Scanning the skies for galaxies, Canadian astronomer Paul Hickson and colleagues identified some 100 compact groups of galaxies, now appropriately called Hickson Compact Groups (HCGs). With only a few member galaxies per group, HCGs are much smaller than the immense clusters of galaxies which lurk in the cosmos, but like the large galaxy clusters, some HCGs seem to be filled with hot, x-ray emitting gas.
In the image, black and green colors represent low intensities while red and purple hues indicate high x-ray intensities. Striking features of the x-ray image are the low brightness blobs at the upper left and lower right which symmetrically flank the intense central x-ray region. HCG 62 lies in Virgo, and near the group's center resides elliptical galaxy NGC 4761.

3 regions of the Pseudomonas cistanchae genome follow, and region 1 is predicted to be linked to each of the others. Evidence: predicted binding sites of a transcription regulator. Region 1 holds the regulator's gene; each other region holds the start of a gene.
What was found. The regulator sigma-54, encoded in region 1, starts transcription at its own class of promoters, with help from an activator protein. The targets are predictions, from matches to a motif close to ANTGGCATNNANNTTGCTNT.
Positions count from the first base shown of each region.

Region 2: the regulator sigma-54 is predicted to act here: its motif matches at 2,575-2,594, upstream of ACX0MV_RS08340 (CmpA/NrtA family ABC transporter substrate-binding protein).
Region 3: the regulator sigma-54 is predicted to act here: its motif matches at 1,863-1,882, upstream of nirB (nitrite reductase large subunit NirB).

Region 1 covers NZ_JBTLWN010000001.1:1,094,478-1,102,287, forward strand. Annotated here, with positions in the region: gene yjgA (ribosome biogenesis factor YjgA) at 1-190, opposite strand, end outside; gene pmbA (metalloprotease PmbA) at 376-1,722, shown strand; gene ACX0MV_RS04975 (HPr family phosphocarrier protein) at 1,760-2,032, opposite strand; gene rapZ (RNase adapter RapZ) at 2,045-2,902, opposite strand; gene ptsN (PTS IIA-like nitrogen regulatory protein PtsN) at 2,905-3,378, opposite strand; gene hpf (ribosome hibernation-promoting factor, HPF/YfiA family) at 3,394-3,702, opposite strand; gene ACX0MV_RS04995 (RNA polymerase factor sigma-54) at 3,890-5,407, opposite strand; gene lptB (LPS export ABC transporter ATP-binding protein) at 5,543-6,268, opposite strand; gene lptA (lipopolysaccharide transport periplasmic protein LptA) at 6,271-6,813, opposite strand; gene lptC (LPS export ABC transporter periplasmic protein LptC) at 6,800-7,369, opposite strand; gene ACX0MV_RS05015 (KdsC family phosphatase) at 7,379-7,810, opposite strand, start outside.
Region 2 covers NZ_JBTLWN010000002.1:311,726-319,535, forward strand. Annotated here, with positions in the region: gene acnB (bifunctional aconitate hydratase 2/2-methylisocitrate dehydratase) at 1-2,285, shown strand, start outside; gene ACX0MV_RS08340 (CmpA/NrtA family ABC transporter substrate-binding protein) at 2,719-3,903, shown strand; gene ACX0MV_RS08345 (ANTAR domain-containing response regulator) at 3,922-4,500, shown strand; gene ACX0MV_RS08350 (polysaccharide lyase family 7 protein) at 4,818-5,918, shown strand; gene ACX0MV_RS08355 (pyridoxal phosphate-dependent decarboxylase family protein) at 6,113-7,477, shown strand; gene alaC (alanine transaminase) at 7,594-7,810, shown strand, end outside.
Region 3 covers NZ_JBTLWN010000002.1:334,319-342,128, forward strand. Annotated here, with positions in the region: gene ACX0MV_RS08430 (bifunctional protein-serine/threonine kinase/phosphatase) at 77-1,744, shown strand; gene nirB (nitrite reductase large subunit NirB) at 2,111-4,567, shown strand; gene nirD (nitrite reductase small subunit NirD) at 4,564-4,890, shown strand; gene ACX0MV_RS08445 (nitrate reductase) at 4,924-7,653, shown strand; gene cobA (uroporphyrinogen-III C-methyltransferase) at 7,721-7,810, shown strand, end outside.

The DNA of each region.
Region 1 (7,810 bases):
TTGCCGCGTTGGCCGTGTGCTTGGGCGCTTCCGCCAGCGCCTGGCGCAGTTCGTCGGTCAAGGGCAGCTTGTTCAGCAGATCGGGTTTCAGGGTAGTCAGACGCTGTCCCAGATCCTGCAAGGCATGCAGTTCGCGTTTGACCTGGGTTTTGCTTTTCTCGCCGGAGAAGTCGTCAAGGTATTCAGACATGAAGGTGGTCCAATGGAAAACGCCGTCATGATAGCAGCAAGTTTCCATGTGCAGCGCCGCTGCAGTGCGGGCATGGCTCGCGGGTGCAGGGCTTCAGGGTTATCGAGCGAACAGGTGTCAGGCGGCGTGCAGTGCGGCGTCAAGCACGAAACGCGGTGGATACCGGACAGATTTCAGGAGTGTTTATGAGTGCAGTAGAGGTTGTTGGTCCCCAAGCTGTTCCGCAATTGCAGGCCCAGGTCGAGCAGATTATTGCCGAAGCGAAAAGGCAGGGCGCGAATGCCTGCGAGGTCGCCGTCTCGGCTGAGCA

At optical wavelengths, some HCGs make for rewarding viewing, even with modest sized telescopes.
The Hickson Compact Group 87 (HCG 87) shown below, are interesting partly because they slowly self-destruct because the galaxies of are gravitationally stretching each other during their 100-million year orbits around a common center. The pulling creates colliding gas that causes bright bursts of star formation and feeds matter into their active galaxy centers.
HCG 87 is composed of a large edge-on spiral galaxy visible on the lower left, an elliptical galaxy visible on the lower right, and a spiral galaxy visible near the top. The small spiral near the center might be far in the distance. Several stars from our Galaxy are also visible in the foreground. The image was taken in 1999 July by the Hubble Space Telescope's Wide Field Planetary Camera 2. Studying groups like HCG 87 allows insight into how all galaxies form and evolve.
The Daily Galaxy via NASA, Chandra Observatory and Via http://totherow.tripod.com/index-21.html